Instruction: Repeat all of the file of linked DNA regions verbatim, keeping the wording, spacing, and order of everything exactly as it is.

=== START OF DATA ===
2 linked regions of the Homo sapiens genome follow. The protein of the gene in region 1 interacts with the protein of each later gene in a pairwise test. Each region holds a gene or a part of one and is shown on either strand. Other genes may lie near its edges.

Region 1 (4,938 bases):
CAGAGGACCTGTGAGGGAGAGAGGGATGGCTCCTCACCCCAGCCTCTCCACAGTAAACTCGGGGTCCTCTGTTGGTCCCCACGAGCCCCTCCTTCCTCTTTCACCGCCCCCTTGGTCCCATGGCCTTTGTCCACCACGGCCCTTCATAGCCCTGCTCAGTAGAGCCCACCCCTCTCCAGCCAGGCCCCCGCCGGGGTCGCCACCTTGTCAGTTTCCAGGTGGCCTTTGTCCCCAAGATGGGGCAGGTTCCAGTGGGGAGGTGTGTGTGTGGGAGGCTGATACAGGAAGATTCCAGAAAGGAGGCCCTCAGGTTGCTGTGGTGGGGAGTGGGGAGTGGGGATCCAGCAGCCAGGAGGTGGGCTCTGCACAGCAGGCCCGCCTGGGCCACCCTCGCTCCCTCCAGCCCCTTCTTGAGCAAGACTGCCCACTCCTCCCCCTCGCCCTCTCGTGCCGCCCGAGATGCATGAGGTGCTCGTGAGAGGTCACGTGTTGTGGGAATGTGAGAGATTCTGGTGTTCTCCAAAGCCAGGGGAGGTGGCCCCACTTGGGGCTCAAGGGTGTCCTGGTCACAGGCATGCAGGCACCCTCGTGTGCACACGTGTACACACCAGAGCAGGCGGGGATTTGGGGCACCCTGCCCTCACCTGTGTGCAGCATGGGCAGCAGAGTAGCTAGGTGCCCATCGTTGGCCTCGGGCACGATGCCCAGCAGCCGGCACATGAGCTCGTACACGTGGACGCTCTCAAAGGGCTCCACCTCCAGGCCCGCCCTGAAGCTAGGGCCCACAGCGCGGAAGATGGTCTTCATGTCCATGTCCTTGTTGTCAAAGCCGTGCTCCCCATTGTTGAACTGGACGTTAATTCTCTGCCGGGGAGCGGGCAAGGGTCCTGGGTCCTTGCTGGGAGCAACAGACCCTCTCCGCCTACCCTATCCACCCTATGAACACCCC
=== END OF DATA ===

2 linked regions of the Homo sapiens genome follow. The protein of the gene in region 1 interacts with the protein of each later gene in a pairwise test. Each region holds a gene or a part of one and is shown on either strand. Other genes may lie near its edges.

Region 1 (4,938 bases):
CAGAGGACCTGTGAGGGAGAGAGGGATGGCTCCTCACCCCAGCCTCTCCACAGTAAACTCGGGGTCCTCTGTTGGTCCCCACGAGCCCCTCCTTCCTCTTTCACCGCCCCCTTGGTCCCATGGCCTTTGTCCACCACGGCCCTTCATAGCCCTGCTCAGTAGAGCCCACCCCTCTCCAGCCAGGCCCCCGCCGGGGTCGCCACCTTGTCAGTTTCCAGGTGGCCTTTGTCCCCAAGATGGGGCAGGTTCCAGTGGGGAGGTGTGTGTGTGGGAGGCTGATACAGGAAGATTCCAGAAAGGAGGCCCTCAGGTTGCTGTGGTGGGGAGTGGGGAGTGGGGATCCAGCAGCCAGGAGGTGGGCTCTGCACAGCAGGCCCGCCTGGGCCACCCTCGCTCCCTCCAGCCCCTTCTTGAGCAAGACTGCCCACTCCTCCCCCTCGCCCTCTCGTGCCGCCCGAGATGCATGAGGTGCTCGTGAGAGGTCACGTGTTGTGGGAATGTGAGAGATTCTGGTGTTCTCCAAAGCCAGGGGAGGTGGCCCCACTTGGGGCTCAAGGGTGTCCTGGTCACAGGCATGCAGGCACCCTCGTGTGCACACGTGTACACACCAGAGCAGGCGGGGATTTGGGGCACCCTGCCCTCACCTGTGTGCAGCATGGGCAGCAGAGTAGCTAGGTGCCCATCGTTGGCCTCGGGCACGATGCCCAGCAGCCGGCACATGAGCTCGTACACGTGGACGCTCTCAAAGGGCTCCACCTCCAGGCCCGCCCTGAAGCTAGGGCCCACAGCGCGGAAGATGGTCTTCATGTCCATGTCCTTGTTGTCAAAGCCGTGCTCCCCATTGTTGAACTGGACGTTAATTCTCTGCCGGGGAGCGGGCAAGGGTCCTGGGTCCTTGCTGGGAGCAACAGACCCTCTCCGCCTACCCTATCCACCCTATGAACACCCC